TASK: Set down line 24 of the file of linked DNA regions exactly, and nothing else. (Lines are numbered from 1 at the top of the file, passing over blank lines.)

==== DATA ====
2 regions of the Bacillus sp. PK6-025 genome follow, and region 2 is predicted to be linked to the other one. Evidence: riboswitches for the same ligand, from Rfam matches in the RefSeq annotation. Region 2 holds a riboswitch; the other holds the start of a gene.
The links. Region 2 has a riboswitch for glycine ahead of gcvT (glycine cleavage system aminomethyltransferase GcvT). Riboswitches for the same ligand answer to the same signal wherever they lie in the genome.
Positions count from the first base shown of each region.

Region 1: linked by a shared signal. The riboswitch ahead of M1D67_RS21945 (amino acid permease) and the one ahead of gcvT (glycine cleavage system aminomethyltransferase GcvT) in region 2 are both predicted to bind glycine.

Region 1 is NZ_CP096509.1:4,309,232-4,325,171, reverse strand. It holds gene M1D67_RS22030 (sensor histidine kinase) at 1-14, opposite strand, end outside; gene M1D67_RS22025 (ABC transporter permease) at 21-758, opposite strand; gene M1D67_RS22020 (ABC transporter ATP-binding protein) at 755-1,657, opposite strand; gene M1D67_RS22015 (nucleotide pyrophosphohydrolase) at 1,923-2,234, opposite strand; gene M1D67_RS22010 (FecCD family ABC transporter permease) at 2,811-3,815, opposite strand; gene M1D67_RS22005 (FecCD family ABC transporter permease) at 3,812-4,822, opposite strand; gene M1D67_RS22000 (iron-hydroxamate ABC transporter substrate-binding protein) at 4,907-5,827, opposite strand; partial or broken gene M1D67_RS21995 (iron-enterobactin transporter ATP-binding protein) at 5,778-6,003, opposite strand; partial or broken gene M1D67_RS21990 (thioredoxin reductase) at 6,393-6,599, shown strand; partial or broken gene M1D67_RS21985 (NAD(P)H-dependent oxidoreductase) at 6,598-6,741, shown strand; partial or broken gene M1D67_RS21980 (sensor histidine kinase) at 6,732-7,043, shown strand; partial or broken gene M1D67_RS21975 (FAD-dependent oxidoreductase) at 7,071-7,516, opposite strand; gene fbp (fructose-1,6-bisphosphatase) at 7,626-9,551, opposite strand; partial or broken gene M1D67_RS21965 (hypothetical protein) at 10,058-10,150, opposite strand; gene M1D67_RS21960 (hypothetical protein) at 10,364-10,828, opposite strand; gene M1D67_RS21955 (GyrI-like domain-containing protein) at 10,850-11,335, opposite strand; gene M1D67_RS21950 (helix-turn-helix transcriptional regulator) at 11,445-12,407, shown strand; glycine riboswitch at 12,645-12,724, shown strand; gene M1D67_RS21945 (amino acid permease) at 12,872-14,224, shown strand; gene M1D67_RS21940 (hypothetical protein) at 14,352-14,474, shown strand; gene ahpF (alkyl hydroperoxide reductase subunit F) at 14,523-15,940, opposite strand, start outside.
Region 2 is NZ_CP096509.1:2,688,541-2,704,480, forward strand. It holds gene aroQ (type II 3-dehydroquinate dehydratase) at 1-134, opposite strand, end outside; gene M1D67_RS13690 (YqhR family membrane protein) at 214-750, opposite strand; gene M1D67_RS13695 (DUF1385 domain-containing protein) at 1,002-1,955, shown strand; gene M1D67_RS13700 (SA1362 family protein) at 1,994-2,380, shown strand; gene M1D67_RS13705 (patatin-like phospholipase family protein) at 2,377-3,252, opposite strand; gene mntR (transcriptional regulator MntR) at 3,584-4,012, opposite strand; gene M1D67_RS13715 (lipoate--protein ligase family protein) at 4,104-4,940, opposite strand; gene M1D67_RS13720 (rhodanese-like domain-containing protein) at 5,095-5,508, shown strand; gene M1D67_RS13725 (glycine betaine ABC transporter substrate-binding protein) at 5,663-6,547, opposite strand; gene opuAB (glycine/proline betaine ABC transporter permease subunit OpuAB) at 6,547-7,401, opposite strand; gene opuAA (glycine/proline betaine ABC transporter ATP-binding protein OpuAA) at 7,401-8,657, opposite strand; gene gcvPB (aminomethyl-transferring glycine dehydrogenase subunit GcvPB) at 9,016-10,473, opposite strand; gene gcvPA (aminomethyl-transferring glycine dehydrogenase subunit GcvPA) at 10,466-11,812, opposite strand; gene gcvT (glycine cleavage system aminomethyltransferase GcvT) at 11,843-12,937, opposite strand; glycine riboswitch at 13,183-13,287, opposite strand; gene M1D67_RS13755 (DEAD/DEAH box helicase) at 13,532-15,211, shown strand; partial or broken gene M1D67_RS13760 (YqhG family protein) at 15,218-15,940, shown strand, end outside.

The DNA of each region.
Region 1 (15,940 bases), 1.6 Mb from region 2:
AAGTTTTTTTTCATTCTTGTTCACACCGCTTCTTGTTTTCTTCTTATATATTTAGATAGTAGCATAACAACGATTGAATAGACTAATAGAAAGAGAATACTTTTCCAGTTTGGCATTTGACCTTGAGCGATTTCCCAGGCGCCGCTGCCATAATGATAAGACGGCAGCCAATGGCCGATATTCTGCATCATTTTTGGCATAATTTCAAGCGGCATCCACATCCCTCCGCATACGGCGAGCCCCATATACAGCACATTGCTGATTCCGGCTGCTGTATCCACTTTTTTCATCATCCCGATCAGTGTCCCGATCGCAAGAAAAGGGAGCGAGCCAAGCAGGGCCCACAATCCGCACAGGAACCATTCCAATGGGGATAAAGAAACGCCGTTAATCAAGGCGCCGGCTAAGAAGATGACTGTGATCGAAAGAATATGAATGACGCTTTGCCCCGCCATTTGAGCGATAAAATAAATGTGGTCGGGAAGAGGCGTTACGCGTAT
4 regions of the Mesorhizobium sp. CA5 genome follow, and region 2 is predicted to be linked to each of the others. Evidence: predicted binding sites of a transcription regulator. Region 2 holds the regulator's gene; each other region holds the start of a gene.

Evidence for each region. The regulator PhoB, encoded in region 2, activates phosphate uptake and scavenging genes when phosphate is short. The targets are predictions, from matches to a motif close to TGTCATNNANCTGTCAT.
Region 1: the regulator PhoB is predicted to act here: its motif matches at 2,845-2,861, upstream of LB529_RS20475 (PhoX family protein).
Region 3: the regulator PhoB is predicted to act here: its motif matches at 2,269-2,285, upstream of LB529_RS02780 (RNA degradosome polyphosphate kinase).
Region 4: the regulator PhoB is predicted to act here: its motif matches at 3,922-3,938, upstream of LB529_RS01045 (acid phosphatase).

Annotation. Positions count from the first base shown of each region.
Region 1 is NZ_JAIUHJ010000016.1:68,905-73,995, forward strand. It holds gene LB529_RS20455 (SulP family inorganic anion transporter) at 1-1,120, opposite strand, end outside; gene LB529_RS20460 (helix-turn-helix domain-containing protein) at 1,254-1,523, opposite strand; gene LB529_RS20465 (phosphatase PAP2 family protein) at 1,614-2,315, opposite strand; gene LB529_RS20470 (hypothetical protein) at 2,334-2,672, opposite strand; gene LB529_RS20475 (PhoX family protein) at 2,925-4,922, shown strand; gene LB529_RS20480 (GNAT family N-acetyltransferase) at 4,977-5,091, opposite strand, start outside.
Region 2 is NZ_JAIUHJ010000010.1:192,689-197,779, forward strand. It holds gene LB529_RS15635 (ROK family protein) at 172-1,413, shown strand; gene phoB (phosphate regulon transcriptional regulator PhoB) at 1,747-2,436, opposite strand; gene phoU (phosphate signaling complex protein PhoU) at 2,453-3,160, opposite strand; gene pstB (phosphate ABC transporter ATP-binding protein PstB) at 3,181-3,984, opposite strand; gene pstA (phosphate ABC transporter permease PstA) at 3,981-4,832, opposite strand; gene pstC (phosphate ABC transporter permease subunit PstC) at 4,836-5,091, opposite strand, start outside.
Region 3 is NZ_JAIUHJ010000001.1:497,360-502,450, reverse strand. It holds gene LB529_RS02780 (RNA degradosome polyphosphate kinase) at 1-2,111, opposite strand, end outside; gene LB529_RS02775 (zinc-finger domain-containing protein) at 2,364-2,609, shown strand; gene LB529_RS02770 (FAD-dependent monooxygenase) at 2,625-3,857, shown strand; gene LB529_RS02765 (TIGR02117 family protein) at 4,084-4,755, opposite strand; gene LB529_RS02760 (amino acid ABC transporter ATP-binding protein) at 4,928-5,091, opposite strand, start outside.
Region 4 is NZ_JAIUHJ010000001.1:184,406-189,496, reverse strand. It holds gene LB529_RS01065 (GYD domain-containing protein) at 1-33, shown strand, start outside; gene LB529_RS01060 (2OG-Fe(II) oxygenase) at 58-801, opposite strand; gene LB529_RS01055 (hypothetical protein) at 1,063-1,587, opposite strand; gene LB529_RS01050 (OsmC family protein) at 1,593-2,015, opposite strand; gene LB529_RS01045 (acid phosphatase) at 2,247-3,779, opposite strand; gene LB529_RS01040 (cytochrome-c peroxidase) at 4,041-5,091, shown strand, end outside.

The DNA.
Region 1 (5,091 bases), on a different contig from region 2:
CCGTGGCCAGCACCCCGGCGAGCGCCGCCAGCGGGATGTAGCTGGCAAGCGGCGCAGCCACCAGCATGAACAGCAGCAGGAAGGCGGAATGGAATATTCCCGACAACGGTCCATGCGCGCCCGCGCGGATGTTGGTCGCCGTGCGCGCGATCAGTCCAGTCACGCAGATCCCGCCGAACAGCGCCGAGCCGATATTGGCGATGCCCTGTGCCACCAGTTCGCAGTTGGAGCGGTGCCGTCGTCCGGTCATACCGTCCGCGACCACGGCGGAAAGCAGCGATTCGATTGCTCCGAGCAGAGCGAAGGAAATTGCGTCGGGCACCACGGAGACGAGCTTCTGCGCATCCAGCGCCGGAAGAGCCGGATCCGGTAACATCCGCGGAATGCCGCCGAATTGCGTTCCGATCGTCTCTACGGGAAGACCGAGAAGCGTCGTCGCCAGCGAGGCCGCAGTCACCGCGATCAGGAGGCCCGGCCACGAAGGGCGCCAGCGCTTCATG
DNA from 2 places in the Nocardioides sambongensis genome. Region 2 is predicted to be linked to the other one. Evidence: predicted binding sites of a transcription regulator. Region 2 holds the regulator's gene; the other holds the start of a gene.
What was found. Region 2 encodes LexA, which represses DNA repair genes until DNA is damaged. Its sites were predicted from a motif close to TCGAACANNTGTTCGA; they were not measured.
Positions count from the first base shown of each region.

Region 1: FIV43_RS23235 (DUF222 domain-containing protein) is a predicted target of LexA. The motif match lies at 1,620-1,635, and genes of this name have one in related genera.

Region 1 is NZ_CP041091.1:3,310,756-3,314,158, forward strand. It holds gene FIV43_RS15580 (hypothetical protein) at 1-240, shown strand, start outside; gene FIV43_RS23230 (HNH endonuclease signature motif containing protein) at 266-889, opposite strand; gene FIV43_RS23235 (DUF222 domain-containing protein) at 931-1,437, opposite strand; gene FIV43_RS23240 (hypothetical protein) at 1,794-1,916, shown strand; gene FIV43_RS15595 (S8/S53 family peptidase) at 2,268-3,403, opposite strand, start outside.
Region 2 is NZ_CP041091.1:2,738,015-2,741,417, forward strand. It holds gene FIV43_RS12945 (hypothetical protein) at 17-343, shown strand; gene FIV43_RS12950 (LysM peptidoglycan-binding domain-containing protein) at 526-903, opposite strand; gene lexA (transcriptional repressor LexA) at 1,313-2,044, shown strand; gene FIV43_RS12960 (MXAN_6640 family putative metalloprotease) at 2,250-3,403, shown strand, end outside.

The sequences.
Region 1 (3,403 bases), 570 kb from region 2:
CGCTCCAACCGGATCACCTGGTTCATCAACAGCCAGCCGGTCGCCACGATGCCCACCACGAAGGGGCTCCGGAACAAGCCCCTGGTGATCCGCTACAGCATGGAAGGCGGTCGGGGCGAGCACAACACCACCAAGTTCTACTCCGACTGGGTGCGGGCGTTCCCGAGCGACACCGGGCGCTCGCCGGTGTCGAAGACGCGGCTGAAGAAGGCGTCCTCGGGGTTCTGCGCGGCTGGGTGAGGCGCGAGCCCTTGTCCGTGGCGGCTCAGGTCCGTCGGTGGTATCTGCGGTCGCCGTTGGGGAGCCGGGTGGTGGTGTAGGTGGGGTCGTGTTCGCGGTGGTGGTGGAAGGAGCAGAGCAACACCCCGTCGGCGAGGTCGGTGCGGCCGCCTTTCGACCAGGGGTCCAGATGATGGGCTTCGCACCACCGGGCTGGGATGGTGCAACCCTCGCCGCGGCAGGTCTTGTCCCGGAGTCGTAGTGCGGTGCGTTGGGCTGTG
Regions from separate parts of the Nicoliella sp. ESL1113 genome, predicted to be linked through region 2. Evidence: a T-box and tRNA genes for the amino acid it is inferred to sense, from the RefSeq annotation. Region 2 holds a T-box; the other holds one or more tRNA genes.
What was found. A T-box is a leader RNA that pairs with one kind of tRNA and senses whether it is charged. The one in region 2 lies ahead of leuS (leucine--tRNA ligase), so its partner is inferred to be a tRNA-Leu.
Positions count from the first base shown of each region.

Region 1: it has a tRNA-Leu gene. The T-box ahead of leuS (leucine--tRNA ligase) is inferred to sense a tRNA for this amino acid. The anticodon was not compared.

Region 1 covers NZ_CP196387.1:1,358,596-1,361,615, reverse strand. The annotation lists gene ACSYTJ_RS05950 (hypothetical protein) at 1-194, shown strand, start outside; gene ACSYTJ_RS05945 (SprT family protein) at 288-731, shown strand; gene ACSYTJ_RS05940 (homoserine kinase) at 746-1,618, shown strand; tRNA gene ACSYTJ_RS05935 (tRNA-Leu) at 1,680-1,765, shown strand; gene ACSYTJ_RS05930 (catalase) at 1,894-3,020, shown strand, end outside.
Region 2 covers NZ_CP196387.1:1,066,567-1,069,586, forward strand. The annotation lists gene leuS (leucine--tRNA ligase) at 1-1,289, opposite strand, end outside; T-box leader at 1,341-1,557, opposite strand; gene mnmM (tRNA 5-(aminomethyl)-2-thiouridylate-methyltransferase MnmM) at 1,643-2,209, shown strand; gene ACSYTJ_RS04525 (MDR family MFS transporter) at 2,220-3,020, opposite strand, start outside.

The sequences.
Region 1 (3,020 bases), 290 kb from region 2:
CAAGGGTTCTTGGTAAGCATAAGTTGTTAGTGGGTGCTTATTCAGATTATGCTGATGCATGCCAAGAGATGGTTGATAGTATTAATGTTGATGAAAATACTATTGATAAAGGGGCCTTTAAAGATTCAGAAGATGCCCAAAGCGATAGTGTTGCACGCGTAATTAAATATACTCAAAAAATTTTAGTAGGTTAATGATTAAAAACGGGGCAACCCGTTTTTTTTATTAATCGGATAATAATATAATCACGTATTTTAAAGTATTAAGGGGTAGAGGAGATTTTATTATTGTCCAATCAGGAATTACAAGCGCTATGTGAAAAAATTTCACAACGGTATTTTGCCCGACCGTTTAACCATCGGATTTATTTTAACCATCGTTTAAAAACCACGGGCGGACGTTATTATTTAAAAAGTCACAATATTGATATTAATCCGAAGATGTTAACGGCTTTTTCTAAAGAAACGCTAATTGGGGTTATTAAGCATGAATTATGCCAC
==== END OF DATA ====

What was found. Region 2 encodes LexA, which represses DNA repair genes until DNA is damaged. Its sites were predicted from a motif close to TCGAACANNTGTTCGA; they were not measured.